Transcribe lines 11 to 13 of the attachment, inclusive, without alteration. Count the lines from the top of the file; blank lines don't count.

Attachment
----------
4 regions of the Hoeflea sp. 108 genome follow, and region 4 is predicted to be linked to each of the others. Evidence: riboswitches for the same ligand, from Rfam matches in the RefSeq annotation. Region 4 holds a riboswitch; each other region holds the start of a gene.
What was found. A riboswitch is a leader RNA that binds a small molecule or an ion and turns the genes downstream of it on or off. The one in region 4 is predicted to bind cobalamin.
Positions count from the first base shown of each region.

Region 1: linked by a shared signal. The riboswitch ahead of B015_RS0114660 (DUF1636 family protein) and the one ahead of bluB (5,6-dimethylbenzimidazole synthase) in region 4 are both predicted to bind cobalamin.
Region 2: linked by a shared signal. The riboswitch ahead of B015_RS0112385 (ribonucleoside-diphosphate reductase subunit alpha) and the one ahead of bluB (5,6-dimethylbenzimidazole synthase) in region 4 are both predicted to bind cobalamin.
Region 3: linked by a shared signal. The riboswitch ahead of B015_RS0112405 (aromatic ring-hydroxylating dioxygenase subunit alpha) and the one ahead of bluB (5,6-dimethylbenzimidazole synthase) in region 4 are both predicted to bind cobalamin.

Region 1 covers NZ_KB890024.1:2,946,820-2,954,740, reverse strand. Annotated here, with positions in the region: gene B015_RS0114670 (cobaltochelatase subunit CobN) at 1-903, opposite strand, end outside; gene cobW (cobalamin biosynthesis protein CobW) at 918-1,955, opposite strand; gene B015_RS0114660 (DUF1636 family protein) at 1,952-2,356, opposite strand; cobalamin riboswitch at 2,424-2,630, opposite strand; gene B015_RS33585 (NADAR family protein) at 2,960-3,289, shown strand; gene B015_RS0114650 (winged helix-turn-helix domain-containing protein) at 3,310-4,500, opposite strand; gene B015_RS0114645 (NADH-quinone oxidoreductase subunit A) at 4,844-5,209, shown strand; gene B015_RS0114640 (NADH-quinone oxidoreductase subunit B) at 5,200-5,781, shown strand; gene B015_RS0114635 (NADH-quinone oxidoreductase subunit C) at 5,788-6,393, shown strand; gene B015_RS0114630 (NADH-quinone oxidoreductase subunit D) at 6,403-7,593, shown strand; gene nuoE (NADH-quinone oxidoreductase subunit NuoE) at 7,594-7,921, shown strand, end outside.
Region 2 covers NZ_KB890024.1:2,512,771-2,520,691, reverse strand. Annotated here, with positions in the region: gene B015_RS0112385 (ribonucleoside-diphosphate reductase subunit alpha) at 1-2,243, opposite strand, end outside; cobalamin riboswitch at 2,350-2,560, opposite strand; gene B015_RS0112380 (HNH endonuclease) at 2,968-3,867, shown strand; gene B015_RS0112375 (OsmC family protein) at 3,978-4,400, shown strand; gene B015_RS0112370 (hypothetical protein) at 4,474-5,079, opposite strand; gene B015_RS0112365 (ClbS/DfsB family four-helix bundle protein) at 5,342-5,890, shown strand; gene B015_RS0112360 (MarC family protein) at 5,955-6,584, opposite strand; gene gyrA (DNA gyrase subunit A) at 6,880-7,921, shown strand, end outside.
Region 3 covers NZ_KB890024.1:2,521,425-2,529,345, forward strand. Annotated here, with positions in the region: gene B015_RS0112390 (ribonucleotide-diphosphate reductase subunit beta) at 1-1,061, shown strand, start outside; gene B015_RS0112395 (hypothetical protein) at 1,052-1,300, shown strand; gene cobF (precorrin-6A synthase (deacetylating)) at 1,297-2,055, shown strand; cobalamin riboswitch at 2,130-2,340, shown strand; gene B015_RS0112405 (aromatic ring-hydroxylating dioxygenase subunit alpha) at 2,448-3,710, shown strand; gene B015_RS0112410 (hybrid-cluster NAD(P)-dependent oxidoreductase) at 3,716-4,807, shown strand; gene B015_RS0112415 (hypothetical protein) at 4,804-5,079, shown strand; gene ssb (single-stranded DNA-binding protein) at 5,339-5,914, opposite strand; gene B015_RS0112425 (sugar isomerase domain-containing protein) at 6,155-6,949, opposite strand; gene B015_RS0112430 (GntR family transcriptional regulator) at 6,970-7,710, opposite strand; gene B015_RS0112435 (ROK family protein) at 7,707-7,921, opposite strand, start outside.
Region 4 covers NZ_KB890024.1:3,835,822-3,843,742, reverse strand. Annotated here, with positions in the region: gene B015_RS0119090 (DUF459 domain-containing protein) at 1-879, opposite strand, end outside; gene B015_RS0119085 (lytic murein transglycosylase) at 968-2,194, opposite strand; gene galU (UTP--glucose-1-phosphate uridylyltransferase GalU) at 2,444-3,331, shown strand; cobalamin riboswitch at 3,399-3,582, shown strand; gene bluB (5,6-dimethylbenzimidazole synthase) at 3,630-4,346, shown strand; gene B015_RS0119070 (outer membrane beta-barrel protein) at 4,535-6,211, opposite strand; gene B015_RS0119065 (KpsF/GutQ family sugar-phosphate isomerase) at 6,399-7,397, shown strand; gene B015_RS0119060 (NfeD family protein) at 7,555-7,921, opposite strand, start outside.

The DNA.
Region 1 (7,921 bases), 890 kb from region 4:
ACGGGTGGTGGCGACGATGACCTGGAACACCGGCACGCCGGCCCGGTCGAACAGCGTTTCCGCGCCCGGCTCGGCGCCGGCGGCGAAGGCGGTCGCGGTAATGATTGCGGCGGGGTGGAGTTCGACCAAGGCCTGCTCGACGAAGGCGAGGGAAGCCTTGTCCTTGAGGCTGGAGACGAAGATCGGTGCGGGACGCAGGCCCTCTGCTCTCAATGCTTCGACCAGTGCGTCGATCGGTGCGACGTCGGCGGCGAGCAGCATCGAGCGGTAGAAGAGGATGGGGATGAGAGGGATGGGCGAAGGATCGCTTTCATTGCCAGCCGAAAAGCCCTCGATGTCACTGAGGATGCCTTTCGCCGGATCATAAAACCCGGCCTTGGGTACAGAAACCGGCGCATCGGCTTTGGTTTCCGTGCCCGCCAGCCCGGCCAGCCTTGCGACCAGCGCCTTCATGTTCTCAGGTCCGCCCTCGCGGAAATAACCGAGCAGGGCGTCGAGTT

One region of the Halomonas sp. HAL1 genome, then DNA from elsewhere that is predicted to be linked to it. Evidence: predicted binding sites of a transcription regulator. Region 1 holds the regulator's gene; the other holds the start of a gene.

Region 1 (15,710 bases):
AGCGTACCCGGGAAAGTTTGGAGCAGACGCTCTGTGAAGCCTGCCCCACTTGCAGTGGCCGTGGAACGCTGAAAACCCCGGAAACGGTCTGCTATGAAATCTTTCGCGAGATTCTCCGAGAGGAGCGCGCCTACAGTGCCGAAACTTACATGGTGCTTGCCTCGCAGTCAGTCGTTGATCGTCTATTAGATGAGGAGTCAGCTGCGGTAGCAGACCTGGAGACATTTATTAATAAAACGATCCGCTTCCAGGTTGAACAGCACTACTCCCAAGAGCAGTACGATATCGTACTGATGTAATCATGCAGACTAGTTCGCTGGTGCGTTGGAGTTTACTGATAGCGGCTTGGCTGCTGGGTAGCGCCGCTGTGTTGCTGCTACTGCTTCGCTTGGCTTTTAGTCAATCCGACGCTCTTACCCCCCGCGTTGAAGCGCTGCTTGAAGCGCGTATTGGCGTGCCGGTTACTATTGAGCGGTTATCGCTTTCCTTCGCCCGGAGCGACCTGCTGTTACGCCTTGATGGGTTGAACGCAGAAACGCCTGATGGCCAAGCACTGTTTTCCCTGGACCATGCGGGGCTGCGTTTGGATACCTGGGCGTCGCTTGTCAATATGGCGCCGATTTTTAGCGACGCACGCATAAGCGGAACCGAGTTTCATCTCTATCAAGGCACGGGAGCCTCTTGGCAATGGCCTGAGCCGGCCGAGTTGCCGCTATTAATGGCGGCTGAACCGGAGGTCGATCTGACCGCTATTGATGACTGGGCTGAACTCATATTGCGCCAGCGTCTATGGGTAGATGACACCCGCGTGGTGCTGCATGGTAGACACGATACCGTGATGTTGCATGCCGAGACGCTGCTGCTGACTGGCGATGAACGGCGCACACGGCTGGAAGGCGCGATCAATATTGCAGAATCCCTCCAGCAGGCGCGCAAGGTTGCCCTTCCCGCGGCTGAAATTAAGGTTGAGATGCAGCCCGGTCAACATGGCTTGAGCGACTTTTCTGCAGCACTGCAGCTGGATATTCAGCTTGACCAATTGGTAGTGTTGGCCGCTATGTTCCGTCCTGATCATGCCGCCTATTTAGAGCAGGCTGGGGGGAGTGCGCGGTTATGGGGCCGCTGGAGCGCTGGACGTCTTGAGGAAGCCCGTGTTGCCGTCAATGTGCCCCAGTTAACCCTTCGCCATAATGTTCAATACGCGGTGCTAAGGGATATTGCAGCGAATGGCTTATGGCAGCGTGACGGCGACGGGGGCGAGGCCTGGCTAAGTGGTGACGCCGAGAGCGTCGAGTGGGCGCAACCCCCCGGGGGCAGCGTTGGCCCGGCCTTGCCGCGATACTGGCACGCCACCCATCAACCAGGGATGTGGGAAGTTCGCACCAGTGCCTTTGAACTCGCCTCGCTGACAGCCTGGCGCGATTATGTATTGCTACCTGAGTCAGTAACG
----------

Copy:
The DNA.
Region 1 (7,921 bases), 890 kb from region 4:
ACGGGTGGTGGCGACGATGACCTGGAACACCGGCACGCCGGCCCGGTCGAACAGCGTTTCCGCGCCCGGCTCGGCGCCGGCGGCGAAGGCGGTCGCGGTAATGATTGCGGCGGGGTGGAGTTCGACCAAGGCCTGCTCGACGAAGGCGAGGGAAGCCTTGTCCTTGAGGCTGGAGACGAAGATCGGTGCGGGACGCAGGCCCTCTGCTCTCAATGCTTCGACCAGTGCGTCGATCGGTGCGACGTCGGCGGCGAGCAGCATCGAGCGGTAGAAGAGGATGGGGATGAGAGGGATGGGCGAAGGATCGCTTTCATTGCCAGCCGAAAAGCCCTCGATGTCACTGAGGATGCCTTTCGCCGGATCATAAAACCCGGCCTTGGGTACAGAAACCGGCGCATCGGCTTTGGTTTCCGTGCCCGCCAGCCCGGCCAGCCTTGCGACCAGCGCCTTCATGTTCTCAGGTCCGCCCTCGCGGAAATAACCGAGCAGGGCGTCGAGTT